Hollywood star Robert Redford starred as the title character of the film three years after the book was published
Evans also worked across a number of films for both television and cinema before writing the famous novel
‘It is about good people being plunged into a dark vortex of pain. In the end, a hand of love reaches in to rescue and uncloud them. Think of the angel saving Daniel in the lions’ den.
‘For the sake of those who have yet to read the book, I won’t say much more. All I’d add is that it isn’t a book about horses. It’s about us, and how easy it is for all of us to get lost and clouded and separated from the things that really matter.
‘And how, if we get lucky, a pure and selfless love can save us.’
Writing about the movie adaptation on his website, Evans revealed that he did not think the second half of the movie ‘worked’,
He said: ‘Although I think Robert Redford did a marvelous job with the horse work and the whole look of the picture (and the acting, of course, was fabulous), I don’t think the second half of the movie really worked.
‘It kind of got itself lost. I don’t think they ever really had the script right before they started shooting and once you’ve started there is never enough time to fix it.
‘The ending, in my opinion, completely missed the point of the book.’
He went on to write a further four novels – The Loop (1998), The Smoke Jumper (2001), The Divide (2005) and The Brave (2010).
Evans and his family became ill in 2008 after suffering a near-fatal reaction when they ate the deadly webcap mushroom – mistaking it for harmless ceps.
The author, his singer-songwriter wife Charlotte along with her brother and sister-in-law suffered kidney failure and endured dialysis following the incident.
Mr Evans was saved after nearly three years of been on a waiting list when his only daughter gave him one of her kidneys in a live donation.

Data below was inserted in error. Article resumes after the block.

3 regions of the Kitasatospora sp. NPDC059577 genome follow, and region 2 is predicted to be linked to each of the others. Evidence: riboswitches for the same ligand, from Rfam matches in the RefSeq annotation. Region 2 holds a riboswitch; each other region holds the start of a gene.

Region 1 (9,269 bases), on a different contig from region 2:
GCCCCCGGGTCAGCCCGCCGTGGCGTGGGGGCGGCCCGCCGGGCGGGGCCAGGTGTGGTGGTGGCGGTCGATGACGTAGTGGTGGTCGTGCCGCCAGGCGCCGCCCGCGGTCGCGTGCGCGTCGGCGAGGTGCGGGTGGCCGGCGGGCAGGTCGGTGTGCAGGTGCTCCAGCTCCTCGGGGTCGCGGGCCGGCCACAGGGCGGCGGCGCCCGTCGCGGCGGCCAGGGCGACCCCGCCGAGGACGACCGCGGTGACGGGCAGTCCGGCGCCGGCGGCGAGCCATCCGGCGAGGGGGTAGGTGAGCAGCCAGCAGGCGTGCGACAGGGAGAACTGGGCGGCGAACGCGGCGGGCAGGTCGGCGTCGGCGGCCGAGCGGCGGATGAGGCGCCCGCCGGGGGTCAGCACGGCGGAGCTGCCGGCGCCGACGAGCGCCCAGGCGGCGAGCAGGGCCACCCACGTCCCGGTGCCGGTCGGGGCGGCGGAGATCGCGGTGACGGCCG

Evans pictured at his home in Totnes, Devon, in September 2010
Evans and his family became ill in 2008 after suffering a near-fatal reaction when he cooked them deadly mushrooms
Evans, then 61, said his daughter’s donation – which took place at Hammersmith Hospital last July – had given him his life back.
It was Evans himself who had picked the mushrooms from his brother-in-law’s 13,000-acre Scottish Highlands estate and then cooked them before serving them up to his family.
He had mistakenly harvested a crop of deadly webcaps while he was staying with his brother-in-law, Sir Alastair Gordon-Cumming, and his wife Lady Louisa.
After sautéeing them with butter and parsley he served them for dinner to his wife Charlotte and hosts. The following day they were all admitted to hospital.
In an interview following the incident Nicholas said: ‘I took the mushrooms back to the house, showed them around and the general comment was, “Fantastic!”
‘So I cut them up and cooked them in butter and parsley. The four adults ate them sitting outside. They tasted slightly bitter but Alastair and I had lots, the two women not so many.
‘Luckily none of the four children [Nick and Charlotte have a six-year-old son, Finlay, and their hosts have three children] wanted to try them.
‘Doctors told us afterwards that if they had, the mushrooms would have killed them.’